## How do we find the pH of strong bases?

The pH of a 0.05 M solution of Sodium Hydroxide is 13.3. This can be calculated using the equation [pH = -log([H+])], where [H+] is the concentration of hydrogen ions in the solution. To calculate the concentration of hydrogen ions, we can use the Ionic Product of Water, which is equal to 1.0 x 10-14 at 25°C. We can use this value to calculate the concentration of hydrogen ions in the solution, by dividing both sides of the equation by [Kw][^3]:

[H+] = [Kw]/[OH-]

[H+] = 1.0 x 10-14/0.05

[H+] = 2 x 10-13

We can then put this value into the equation for pH:

pH = -log(2 x 10-13)

pH = 13.3

## How do we find the pH of mixtures?

To calculate the pH of a mixture of strong acids and bases, you need to determine which reagent is in excess, calculate the concentration of the remaining hydrogen ions or hydroxide ions, and then calculate the pH as before. Here's a summary of the process:

- Convert the volumes of the acids and bases into moles.
- Determine which reagent is in excess by comparing the number of moles of hydrogen ions and hydroxide ions.
- Calculate the number of moles of hydrogen ions or hydroxide ions remaining after the neutralisation reaction.
- Calculate the concentration of hydrogen ions or hydroxide ions remaining using the total volume of the solution.
- Calculate the pH using the concentration of hydrogen ions or hydroxide ions remaining.

Let's do an example to illustrate this process. Suppose we have a mixture containing 25 mL of 0.1 M hydrochloric acid (HCl) and 35 mL of 0.05 M sodium hydroxide (NaOH). To calculate the pH of this mixture, we can follow these steps:

- Convert the volumes of the acids and bases into moles:

moles HCl = 0.1 M x 0.025 L = 2.5 x 10^-3 mol

moles NaOH = 0.05 M x 0.035 L = 1.75 x 10^-3 mol

- Determine which reagent is in excess. Since HCl and NaOH react in a 1:1 ratio, we can see that HCl is in excess because it has a larger number of moles.
- Calculate the number of moles of hydroxide ions remaining after the neutralisation reaction:

moles H+ remaining = moles HCl - moles NaOH = 0.5 x 10^-3 mol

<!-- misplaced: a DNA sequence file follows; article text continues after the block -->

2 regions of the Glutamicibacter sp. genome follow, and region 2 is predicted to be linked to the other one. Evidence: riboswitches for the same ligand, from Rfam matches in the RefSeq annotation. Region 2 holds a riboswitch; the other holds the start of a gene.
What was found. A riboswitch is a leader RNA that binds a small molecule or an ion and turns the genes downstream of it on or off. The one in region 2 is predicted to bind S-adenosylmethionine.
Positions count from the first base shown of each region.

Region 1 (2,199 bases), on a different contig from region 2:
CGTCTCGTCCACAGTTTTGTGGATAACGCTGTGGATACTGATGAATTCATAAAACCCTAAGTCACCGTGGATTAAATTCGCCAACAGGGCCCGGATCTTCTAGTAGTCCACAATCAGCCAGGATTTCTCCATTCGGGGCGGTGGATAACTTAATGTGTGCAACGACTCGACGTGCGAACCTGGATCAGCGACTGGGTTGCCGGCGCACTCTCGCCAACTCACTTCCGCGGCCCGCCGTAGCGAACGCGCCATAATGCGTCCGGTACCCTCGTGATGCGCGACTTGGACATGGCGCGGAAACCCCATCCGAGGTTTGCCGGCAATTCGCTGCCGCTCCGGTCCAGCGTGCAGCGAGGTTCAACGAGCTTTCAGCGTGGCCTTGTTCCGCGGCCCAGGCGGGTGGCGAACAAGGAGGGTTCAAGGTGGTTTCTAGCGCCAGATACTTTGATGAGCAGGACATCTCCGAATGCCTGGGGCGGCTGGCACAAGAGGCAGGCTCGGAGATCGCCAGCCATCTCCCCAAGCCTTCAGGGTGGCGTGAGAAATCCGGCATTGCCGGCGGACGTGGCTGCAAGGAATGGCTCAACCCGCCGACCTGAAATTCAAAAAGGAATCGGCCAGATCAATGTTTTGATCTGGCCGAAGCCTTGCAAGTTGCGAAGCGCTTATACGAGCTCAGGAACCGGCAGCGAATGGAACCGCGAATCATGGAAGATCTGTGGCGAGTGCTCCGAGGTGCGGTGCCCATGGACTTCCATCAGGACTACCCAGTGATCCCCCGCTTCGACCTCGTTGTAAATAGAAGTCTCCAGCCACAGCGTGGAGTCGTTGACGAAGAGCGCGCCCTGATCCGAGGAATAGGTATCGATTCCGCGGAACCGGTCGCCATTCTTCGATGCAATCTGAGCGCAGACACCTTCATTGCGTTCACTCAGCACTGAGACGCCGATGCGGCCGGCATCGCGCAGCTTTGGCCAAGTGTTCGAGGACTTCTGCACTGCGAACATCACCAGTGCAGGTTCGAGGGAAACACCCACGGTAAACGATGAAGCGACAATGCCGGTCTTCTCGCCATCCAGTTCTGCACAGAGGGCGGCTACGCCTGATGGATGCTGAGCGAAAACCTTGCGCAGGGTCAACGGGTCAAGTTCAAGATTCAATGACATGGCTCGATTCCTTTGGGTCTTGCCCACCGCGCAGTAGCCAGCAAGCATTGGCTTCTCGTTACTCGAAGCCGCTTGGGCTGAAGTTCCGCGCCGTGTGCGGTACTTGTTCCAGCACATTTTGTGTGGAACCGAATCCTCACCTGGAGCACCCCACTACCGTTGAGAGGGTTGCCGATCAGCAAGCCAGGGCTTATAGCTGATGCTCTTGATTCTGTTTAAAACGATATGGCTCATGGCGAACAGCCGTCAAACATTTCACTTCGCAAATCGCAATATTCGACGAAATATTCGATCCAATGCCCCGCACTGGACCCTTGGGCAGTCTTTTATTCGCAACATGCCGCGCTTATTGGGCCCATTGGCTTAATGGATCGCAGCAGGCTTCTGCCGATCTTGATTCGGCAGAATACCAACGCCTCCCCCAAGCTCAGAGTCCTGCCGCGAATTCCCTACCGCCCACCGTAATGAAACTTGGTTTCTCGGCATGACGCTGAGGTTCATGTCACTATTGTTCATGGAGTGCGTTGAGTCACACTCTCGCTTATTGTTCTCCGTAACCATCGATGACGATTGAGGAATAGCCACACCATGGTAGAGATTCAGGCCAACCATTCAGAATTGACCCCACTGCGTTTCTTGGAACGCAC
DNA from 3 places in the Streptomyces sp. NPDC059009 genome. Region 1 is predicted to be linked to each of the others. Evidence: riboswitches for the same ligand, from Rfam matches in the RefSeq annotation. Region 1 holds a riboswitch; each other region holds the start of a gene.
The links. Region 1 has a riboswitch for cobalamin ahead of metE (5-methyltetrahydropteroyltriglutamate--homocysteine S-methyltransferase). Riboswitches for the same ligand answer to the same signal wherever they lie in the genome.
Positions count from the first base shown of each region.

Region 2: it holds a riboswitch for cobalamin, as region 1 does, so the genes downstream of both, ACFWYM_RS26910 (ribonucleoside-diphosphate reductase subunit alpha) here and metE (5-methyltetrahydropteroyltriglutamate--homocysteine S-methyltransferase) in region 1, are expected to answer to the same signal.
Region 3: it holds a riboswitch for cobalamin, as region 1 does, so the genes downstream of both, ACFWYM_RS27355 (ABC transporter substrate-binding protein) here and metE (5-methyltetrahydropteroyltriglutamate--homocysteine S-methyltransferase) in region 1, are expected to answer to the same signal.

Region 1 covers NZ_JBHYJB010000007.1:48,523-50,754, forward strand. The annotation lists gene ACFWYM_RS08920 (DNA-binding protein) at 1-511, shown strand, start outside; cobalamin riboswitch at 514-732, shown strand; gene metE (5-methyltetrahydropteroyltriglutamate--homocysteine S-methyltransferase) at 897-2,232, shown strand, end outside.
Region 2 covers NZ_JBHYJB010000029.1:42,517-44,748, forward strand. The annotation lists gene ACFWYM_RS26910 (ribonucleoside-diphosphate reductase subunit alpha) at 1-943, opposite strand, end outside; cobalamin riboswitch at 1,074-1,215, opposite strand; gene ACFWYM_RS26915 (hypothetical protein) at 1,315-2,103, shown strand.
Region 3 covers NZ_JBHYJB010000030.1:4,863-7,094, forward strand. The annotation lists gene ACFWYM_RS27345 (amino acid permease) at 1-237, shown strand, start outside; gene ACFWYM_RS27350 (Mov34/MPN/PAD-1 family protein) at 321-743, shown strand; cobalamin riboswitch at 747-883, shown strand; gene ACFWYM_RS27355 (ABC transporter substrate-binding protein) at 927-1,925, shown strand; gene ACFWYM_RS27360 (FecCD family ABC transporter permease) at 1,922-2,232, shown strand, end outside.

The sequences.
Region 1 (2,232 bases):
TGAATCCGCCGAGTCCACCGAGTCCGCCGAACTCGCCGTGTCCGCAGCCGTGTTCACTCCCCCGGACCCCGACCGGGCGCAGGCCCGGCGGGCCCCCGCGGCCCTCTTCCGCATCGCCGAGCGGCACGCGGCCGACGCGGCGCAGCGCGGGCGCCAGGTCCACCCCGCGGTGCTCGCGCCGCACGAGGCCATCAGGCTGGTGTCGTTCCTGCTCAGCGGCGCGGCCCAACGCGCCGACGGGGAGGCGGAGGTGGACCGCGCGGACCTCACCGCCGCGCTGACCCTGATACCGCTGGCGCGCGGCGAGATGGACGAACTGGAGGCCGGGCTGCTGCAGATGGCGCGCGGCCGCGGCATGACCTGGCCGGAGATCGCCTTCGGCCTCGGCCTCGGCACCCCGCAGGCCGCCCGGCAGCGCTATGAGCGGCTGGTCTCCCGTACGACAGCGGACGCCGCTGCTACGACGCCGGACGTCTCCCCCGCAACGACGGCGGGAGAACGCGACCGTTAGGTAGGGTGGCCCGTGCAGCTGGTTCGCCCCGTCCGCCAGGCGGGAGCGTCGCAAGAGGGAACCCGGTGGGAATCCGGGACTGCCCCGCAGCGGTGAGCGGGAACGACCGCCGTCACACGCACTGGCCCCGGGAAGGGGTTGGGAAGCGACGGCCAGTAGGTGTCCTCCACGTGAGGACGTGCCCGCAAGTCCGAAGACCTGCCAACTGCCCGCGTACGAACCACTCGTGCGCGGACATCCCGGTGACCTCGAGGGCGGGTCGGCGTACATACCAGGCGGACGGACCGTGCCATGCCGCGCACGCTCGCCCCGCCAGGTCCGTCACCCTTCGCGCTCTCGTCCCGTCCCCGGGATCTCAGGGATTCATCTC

- Calculate the concentration of hydrogen ions remaining using the total volume of the solution:

[H+] = (moles H+ remaining) / (total volume of solution)

= (0.5 x 10^-3 mol) / (0.06 L)

= 8.33 x 10^-3 M

- Calculate the pH using the concentration of hydrogen ions remaining:

pH = -log[H+]

= -log(8.33 x 10^-3)

= 2.08

Therefore, the pH of this mixture is 2.08.

In summary, calculating the pH of a mixture of strong acids and bases involves determining which reagent is in excess, calculating the concentration of the remaining hydrogen ions or hydroxide ions, and then calculating the pH as before.

In summary, finding the pH of a solution can be done using a universal indicator for a rough measurement or a pH meter for a more accurate measurement. The pH scale measures the concentration of hydrogen ions in a solution, and a pH below 7 is acidic, while a pH above 7 is alkaline. A neutral solution has equal concentrations of hydrogen and hydroxide ions. Strong acids and bases dissociate completely in solution, making it easier to calculate their pH. To find the pH of a strong acid, base, or mixture of the two, you need to calculate the concentration of hydrogen ions in the solution, followed by using the formula pH = -log[H+].

## pH

**What is pH?**

pH is a measure of hydrogen ion concentration in solution. It tells you how acidic or alkaline a substance is.

**How do you calculate pH?**

To calculate pH: Calculate the moles of hydrogen ions in the solution. Calculate the concentration of hydrogen ions in the solution. Take a negative log of the hydrogen ion concentration. For a further explanation and worked example, check out the rest of this article.

**How do you measure pH?**

You measure pH using a universal indicator or a pH probe.

**What is pH balance?**

The term pH balance describes the way your body maintains a constant pH. When parts of your body become too acidic or too alkaline, their systems stop functioning properly. Your body has therefore developed several mechanisms to prevent this.